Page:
What does a premium spirits company do when they want to enable their customers, VIPs and media partners to experience their brand first hand? They build their own guest house for them to stay in. Patrón’s La Casona Guest House aims to provide the ultimate luxury travel experience for visitors and guests
Why? So that visitors can live and learn the history behind the craft of their tequilas. For Patrón, this includes art, architecture, local design and Hispanic Heritage that serves as part of their creation process. That’s how the La Casona Guest House came to be.
A collaboration between Patrón’s architectural department and three local firms, Patrón’s architectural department developed the initial concepts, and then hired Mexico-based interior design firm Joaquin Homs Studio to draw the actual composition. The Homs Studio was also in charge of all the interior aspects, the landscaping of the interior patios, terraces and fire pits. The general landscape was developed by GVA architects and the construction was managed by Grupo CASGO, lead by Hector Castellanos.
The guest house, located at the Hacienda Patrón Distillery in Jalisco, Mexico, is a private accommodation facility not open to the public, aiming to provide a comfortable stay on the property for friends and family close to Patrón, their bartenders, media partners and VIP customers. It features 20 rooms, dining and entertaining areas, a full service bar, conference facility and world-class guest hospitality.
Just like Patrón’s overall Hacienda/Distillery, the house is built in a traditional Spanish Colonial style. The designers and architect then incorporated what they felt to be the best architectural details from 1800s Spanish, French and Italian design to show the impact that each of these countries had on Mexico during that time period. The architectural and design teams then used modern design elements to unify the styles and achieve a cohesive, updated look and feel.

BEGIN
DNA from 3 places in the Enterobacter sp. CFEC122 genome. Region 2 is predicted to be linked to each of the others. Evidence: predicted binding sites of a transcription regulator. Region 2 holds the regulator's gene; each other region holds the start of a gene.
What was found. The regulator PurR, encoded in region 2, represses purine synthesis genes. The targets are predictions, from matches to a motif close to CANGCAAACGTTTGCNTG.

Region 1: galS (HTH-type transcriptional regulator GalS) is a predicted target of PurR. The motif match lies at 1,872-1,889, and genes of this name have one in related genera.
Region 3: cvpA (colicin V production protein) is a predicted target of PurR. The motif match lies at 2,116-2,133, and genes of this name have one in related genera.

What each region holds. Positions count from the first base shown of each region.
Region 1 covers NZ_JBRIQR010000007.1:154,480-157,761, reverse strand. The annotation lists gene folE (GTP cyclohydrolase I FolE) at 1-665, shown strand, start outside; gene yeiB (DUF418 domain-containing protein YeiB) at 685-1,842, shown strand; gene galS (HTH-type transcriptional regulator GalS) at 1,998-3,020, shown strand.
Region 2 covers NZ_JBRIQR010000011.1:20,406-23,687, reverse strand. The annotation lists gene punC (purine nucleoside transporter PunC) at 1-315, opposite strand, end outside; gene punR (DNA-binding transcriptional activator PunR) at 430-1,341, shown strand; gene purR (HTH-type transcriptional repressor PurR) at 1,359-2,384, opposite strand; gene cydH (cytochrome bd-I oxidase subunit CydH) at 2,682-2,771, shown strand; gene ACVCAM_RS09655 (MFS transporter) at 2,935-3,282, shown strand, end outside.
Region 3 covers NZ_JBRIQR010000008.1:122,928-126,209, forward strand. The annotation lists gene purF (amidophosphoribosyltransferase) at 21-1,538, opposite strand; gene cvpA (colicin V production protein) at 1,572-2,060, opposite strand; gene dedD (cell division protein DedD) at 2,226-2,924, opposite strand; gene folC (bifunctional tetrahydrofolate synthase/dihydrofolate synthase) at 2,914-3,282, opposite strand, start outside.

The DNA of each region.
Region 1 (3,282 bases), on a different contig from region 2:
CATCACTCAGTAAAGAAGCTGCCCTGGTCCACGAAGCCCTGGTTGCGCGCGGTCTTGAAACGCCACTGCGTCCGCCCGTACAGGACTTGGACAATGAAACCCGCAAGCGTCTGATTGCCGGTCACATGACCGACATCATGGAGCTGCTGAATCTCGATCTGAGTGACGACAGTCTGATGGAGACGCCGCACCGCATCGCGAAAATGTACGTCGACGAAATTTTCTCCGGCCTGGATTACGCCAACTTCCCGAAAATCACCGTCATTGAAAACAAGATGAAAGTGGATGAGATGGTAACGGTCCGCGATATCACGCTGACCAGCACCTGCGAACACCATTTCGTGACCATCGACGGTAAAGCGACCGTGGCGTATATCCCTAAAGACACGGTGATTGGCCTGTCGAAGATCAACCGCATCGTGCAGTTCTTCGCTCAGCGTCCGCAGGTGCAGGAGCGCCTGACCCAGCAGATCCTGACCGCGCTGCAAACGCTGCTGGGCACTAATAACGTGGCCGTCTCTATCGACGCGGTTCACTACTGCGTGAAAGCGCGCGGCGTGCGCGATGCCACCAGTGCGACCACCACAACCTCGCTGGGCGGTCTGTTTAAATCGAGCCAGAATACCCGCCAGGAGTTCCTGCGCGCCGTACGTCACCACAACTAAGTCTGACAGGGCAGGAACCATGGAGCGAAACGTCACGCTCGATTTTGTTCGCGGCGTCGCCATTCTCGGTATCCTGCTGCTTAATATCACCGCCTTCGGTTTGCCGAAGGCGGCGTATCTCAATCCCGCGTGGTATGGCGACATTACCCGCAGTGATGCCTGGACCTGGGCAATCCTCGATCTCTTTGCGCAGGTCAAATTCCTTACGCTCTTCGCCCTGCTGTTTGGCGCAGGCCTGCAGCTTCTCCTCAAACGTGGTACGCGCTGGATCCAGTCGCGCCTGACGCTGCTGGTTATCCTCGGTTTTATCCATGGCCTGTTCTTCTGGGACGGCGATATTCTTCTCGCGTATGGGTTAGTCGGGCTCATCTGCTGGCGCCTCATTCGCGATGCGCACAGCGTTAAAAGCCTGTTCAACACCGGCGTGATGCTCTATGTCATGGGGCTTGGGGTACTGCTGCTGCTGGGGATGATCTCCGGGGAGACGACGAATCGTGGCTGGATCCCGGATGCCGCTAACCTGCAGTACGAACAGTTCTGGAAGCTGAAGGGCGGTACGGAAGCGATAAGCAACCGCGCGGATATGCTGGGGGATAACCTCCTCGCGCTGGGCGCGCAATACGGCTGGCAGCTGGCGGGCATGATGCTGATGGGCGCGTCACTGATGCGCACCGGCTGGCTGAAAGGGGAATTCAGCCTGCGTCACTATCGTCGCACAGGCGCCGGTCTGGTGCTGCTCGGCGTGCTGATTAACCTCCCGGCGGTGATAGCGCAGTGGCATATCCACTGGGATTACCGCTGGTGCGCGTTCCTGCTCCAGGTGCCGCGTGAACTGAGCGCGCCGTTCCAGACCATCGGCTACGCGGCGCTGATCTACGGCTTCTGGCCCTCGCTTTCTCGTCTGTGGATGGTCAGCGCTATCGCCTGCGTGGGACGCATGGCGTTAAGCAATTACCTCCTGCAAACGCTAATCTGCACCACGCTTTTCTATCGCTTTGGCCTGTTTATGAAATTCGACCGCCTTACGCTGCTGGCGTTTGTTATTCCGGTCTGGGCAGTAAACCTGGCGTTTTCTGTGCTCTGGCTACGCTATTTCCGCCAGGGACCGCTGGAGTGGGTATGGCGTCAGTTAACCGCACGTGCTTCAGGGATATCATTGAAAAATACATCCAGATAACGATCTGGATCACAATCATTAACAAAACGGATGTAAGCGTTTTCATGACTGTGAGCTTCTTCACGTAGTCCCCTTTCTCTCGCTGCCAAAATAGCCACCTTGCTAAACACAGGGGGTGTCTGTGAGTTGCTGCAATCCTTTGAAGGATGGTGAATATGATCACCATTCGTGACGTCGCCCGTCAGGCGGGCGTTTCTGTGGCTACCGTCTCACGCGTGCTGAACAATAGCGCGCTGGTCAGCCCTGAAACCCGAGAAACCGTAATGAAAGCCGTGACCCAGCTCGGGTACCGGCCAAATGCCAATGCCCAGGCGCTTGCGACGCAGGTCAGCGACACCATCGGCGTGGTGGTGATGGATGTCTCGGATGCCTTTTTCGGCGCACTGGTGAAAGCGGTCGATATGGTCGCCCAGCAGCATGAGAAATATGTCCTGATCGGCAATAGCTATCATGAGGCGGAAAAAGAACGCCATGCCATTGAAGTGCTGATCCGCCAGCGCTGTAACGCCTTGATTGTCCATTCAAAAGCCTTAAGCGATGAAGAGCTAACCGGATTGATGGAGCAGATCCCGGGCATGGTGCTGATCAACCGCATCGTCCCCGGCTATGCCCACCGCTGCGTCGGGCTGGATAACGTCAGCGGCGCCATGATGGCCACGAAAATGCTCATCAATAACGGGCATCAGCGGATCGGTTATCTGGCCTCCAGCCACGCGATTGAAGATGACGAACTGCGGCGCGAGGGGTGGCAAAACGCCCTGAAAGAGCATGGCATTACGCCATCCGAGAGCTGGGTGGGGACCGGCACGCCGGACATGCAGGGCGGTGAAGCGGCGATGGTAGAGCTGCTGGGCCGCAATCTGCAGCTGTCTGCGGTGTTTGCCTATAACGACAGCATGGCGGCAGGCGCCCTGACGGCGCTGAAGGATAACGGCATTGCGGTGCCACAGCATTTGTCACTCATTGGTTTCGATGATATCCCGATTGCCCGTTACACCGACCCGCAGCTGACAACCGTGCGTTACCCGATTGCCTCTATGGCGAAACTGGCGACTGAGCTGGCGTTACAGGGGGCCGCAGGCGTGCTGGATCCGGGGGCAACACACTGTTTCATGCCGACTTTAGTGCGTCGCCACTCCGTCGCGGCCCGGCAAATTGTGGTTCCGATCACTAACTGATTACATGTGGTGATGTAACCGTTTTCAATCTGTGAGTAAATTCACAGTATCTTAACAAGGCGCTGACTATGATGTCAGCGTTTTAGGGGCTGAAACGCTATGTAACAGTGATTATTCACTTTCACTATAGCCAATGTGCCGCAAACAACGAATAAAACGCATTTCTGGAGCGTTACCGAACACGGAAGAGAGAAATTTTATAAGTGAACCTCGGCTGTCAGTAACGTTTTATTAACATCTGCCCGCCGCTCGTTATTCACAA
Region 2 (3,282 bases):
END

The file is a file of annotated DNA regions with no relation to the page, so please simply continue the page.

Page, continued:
"I wasn’t aware of what Patrón did here, I’ve always been amazed by the company as it was a Mexican product," said Joaquin Homs. "When they approached me with the project I had to participate." According to Joaquin, he immediately saw the correlation between old Hacienda economic systems and the process of distilling Tequila. Both these 400+ year old practices were labor intensive and their development processes were based in communal tasks performed by large groups of people. Because of this, Joaquin asked to work with the 2000 local townspeople in order to create almost all the interior and exterior design elements.
In addition to using local people to construct the house, Homs and the design team used bioclimatic architectural processes throughout the entire process to compensate for the current local yearly climate, as well as pay homage to how hacienda design were historically addressed in the past.
"We had to make sure that the house was naturally lit and felt open as haciendas throughout Mexico are designed to do," said Joaquin. "That became about balancing multiple points; we used the ceilings, the windows, the lighting, and the floors throughout in order to properly achieve the symmetry."